Reinvent your pipeline with GitLab, Kubernetes and Amazon EKS

Dan Gordan, Manager at GitLab talks about reinventing your pipelines with GitLab, Kubernetes, and Amazon EKS (Elastic Kubernetes Service).

In this video, Dan Gordan, Manager at GitLab talks about reinventing your pipelines with GitLab, Kubernetes, and Amazon EKS (Elastic Kubernetes Service).

In this session, you will learn how deploying pipelines can be made easier by GitLamb automated CI/CD configuration modes. In addition, this video will also illustrate how GitLab integrated Kuberted can be used efficiently.

At 1:09, Dan states that GitLab has a belief that everyone can contribute, be it a naive or well-trained developer. It is strongly believed that DevOps will ensure there is a tight and a rapid iterative process for the deployment of the changes.

The speaker also adds that in recent years, devops has become more popular. DevOps is basically the method of building and delivering software of the highest quality. With this process, both the development and the operational activities can be brought together. At 7:37, Mr.Dan begins the demo by briefing about a simple application that already runs on a server and is accessible through GitLab.

A Person who is a project administrator or a group administrator or an administrator of the entire instance will have the permission to choose the ‘Operations’ menu and access the Kubernetes. You can choose any of the clusters from the Kubernetes cluster dashboard. Once you click the cluster, you can view the cluster health, usage metrics, and memory usage metrics data. While adding a new Kubernetes cluster with a connection to GitLab, make sure to choose the option ‘Creating a cluster on EKS’.

Process of reinventing your pipeline

At 15.08, the speaker mentions that once the app is live and running, the site speed IO will be run. The site speed IO test will baseline on the first install. This will help the customers to analyze if the recent code change has resulted in an increase in latency or has slowed down the user experience by some percentage. The merge request will keep updating itself with the latest pipeline.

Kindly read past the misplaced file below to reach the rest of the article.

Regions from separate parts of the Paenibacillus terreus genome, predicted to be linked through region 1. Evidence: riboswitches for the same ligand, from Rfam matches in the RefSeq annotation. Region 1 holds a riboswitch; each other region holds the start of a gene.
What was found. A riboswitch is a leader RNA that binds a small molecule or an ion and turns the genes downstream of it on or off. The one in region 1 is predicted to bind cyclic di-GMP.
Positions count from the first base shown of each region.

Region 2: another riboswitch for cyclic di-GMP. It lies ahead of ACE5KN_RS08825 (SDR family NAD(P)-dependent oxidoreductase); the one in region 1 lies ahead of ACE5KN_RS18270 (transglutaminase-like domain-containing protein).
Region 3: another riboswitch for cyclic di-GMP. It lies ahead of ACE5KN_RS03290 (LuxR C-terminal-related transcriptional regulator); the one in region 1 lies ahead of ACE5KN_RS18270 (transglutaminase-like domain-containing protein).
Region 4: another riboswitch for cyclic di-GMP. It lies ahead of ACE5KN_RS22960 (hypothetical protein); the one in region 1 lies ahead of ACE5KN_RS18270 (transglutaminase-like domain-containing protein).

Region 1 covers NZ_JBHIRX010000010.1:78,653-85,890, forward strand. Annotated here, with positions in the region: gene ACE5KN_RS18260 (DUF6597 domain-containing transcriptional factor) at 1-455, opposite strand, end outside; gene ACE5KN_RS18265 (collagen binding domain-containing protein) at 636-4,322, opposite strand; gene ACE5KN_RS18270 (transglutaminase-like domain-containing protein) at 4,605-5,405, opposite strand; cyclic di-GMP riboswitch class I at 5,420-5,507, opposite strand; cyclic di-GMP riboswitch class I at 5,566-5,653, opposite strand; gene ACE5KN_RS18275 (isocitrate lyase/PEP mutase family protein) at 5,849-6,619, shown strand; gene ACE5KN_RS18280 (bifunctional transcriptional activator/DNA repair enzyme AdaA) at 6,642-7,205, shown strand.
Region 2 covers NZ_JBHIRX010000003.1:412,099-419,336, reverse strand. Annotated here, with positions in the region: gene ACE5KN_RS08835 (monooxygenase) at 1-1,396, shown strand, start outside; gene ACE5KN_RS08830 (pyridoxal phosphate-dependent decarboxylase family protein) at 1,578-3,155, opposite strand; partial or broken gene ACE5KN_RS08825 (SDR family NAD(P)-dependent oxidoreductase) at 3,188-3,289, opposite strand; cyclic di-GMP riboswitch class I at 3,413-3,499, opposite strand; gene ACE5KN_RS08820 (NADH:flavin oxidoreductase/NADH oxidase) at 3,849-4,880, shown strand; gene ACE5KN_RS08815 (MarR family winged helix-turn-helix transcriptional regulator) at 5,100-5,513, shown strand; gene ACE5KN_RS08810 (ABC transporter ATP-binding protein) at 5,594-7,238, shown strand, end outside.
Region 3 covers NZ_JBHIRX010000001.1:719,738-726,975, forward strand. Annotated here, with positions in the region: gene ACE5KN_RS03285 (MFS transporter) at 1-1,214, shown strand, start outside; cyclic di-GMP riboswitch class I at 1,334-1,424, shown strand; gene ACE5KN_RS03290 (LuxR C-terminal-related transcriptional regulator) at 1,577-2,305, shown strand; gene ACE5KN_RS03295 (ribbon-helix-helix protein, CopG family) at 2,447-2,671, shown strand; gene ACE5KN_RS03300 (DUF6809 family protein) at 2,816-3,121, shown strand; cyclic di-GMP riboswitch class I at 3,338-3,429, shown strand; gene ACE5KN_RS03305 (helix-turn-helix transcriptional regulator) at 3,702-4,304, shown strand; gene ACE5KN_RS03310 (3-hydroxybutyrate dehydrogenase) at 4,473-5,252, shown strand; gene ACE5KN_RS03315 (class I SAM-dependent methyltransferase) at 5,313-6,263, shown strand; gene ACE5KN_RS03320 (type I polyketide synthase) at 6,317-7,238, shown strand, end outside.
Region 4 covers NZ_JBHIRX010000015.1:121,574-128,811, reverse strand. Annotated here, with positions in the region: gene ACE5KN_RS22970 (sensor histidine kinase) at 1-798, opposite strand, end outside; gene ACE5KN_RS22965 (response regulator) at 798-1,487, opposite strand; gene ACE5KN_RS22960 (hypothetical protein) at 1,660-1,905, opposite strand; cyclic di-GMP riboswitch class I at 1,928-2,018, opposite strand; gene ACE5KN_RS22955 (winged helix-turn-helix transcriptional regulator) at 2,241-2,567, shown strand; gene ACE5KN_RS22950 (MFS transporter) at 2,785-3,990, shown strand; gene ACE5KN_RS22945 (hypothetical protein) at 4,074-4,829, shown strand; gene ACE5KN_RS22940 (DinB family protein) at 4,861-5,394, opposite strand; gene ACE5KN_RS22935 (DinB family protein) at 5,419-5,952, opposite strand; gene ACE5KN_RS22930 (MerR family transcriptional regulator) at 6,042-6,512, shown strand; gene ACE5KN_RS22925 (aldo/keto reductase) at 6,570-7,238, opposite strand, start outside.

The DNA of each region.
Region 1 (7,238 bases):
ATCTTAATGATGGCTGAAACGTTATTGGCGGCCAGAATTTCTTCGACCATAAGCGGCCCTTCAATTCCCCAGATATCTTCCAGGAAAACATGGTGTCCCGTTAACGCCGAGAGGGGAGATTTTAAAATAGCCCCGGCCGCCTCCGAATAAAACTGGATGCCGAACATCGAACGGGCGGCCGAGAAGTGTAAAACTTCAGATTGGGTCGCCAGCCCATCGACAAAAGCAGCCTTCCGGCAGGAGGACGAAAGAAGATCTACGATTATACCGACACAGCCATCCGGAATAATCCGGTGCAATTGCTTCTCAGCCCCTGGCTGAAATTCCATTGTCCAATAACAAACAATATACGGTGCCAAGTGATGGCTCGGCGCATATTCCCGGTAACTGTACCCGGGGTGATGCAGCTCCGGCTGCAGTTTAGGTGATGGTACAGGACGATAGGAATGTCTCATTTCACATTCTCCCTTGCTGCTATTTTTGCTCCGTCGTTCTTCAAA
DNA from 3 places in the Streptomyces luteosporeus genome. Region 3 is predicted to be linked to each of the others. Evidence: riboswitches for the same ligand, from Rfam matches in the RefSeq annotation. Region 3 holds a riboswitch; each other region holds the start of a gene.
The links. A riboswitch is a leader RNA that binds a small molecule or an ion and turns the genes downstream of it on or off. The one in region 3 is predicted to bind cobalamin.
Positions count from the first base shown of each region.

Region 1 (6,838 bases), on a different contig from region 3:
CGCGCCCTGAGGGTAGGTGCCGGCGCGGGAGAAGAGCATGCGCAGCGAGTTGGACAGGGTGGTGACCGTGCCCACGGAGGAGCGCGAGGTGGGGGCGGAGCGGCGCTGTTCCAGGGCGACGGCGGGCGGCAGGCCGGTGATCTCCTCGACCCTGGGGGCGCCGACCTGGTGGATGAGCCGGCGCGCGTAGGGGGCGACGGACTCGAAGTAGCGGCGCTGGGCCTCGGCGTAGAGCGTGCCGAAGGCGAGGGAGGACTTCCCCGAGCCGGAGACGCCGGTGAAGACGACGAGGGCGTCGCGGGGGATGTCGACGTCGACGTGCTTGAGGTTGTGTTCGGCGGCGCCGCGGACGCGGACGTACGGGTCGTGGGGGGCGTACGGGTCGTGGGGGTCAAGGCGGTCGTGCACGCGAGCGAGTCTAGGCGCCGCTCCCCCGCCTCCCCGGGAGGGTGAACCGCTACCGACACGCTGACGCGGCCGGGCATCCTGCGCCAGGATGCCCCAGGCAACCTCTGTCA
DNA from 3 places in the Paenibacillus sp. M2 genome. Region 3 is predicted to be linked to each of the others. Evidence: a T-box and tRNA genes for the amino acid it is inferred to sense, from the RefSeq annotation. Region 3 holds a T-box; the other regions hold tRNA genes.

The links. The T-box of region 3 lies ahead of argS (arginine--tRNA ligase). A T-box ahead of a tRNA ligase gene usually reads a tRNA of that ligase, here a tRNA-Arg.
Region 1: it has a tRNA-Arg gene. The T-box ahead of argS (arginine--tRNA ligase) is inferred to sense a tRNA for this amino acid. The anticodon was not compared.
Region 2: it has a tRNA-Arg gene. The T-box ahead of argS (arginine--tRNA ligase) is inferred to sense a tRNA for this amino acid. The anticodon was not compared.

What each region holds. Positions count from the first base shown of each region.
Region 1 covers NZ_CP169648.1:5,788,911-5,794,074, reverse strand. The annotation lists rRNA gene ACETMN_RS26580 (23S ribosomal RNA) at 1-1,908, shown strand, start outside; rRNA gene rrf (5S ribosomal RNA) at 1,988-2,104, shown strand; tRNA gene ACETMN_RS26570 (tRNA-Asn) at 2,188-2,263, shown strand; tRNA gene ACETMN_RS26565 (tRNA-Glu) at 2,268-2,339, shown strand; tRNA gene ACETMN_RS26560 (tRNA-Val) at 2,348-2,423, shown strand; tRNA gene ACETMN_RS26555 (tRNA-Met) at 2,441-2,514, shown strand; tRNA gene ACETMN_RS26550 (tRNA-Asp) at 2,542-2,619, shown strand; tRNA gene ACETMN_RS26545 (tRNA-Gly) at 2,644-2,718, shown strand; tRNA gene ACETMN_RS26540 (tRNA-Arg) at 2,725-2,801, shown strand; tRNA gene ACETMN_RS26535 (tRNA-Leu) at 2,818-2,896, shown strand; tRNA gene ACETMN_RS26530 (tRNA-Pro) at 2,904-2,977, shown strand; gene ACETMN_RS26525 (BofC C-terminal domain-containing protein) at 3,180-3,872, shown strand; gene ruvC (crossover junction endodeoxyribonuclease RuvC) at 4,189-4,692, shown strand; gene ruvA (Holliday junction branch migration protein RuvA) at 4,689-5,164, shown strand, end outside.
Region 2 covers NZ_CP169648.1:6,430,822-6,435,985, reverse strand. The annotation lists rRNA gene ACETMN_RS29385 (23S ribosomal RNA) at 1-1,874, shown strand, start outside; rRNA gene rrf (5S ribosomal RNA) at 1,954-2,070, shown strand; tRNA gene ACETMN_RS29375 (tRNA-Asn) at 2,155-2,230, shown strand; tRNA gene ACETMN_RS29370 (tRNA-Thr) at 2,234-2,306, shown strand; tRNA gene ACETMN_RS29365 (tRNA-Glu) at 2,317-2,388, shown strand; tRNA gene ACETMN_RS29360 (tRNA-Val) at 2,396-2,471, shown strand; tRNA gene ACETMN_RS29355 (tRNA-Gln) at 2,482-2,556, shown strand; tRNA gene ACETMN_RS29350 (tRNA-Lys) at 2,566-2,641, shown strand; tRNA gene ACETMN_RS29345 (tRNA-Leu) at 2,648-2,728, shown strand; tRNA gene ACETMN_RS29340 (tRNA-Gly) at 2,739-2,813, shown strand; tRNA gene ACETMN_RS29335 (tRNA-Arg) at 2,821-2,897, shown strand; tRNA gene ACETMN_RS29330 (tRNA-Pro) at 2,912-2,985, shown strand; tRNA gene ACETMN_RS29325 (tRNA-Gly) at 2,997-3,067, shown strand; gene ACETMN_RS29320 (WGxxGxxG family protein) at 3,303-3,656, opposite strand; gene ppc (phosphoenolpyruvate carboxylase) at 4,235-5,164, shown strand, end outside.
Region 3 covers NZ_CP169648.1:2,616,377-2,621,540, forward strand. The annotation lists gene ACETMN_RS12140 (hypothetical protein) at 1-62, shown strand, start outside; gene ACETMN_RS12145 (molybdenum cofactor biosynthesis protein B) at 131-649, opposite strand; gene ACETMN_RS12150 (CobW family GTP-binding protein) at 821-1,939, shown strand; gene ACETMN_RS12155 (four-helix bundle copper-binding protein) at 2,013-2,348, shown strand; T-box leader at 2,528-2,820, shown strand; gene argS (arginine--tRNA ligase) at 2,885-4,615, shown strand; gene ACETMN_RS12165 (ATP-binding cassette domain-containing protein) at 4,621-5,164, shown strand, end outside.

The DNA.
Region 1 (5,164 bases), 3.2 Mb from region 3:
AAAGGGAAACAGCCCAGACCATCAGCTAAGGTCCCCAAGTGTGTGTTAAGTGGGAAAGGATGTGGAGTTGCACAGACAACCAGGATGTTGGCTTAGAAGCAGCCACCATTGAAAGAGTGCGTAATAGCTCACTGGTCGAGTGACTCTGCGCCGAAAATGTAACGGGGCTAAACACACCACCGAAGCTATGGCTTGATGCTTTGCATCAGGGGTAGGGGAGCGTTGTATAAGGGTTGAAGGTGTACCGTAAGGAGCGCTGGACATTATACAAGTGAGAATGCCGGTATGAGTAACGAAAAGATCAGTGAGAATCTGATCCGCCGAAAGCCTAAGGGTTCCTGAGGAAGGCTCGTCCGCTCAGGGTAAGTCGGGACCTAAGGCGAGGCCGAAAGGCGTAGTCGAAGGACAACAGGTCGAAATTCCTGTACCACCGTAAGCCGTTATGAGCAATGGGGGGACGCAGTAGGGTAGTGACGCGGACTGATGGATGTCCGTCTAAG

The output of the code quality scan, vulnerability scan also will be provided by GitLab. If the recent code change has resulted in a security vulnerability, the developer can click on the specific vulnerability to know more details about it. You can know the severity of the vulnerability, possible actions, and also the link of the code that is possibly causing the security vulnerability.

This will enable the developers to fix the problem as early as possible. In addition, the developer also has an option to create an issue for the vulnerability for tracking purposes. The developer also has the option to dismiss a vulnerability by providing a comment. This information will be reported in the team’s dashboard.

At 17:16, Dan mentions that the developer can also view the report of licenses. Some code changes might result in new licenses while some code changes don’t. The report will provide you detailed analysis in case of new licenses.

The developers will also have the ability to manage the licenses, add or remove licenses. The team can set permission policies to allow controlled access by the developers to modify the license. Team leads or managers can flag certain vulnerabilities so that the members of the team know the severity of a vulnerability while the code scan happens.

We can also set the approval rules, code review rules to ensure the code changes made are safe to be merged and deployed. Team managers or people who have authority for code review can decline to approve to ensure the code is never merged to the mainline branch.


Once the tests are executed successfully and approved, you can merge the code changes. This will kick off the release pipeline. In this phase, the tests and scans are executed again to ensure there was no code change done between the time we deploy and the last run.

This is then followed by Dasht validation and then the changes are sent to the staging environment. Once the changes reach the staging phase, someone from the team can review the changes manually, validate and give it a manual rollout. At 20:12, Mr. Allan explains that the developers can now see the environments where the changes are deployed in their environments dashboard.

He adds that DevOps is not just about creating software and putting it up on servers but also deals with what happens once the users are using the application. Monitoring is made possible using ‘Prometheus’. By default, you can view the throughput, error rates, latency graph metrics, and also information on your infrastructure and cluster resources. In this video, Mr.Dan has clearly illustrated how the code changes can be made easily with GitLab, Kubernetes and Amazon EKS.

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